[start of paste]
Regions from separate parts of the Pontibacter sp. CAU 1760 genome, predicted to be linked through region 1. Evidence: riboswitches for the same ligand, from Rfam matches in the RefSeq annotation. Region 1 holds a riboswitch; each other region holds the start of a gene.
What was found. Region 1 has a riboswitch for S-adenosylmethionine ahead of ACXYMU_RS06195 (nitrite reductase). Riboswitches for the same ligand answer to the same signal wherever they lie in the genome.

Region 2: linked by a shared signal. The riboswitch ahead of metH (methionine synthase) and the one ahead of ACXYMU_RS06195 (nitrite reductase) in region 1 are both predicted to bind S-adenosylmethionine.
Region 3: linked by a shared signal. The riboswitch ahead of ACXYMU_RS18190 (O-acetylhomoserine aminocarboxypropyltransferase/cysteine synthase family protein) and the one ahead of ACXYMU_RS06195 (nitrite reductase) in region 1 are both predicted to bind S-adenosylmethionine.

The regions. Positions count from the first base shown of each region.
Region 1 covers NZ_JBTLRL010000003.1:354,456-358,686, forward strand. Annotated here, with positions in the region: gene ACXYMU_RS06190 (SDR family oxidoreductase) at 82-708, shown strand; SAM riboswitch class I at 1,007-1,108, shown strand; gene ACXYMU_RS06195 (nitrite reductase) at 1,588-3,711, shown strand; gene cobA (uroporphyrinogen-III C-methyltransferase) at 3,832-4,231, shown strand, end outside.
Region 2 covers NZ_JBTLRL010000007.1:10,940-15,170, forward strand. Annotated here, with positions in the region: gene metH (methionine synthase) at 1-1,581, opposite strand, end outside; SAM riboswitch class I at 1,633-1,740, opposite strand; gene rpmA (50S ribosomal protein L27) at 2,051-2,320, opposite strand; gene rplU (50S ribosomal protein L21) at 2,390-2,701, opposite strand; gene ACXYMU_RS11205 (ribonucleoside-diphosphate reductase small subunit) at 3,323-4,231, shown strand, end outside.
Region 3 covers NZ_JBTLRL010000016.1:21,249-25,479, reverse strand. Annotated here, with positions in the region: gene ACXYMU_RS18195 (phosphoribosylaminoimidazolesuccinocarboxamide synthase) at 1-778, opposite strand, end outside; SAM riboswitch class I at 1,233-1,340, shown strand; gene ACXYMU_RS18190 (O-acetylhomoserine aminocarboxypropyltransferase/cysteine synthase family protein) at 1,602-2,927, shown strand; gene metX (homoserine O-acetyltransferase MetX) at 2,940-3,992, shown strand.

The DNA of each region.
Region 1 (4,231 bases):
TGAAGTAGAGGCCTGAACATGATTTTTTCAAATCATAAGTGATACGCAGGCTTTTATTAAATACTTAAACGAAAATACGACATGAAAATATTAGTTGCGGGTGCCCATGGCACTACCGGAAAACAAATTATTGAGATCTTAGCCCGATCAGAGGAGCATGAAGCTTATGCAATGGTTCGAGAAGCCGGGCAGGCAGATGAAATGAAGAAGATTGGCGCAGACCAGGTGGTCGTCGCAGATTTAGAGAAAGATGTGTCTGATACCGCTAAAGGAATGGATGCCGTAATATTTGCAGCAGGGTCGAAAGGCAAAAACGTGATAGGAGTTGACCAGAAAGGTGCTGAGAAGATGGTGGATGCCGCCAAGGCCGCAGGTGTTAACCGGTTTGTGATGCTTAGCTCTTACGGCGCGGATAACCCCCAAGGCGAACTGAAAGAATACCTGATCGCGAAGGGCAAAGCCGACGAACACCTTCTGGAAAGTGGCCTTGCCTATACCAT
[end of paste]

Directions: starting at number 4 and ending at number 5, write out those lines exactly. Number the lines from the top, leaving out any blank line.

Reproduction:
Region 3: linked by a shared signal. The riboswitch ahead of ACXYMU_RS18190 (O-acetylhomoserine aminocarboxypropyltransferase/cysteine synthase family protein) and the one ahead of ACXYMU_RS06195 (nitrite reductase) in region 1 are both predicted to bind S-adenosylmethionine.

The regions. Positions count from the first base shown of each region.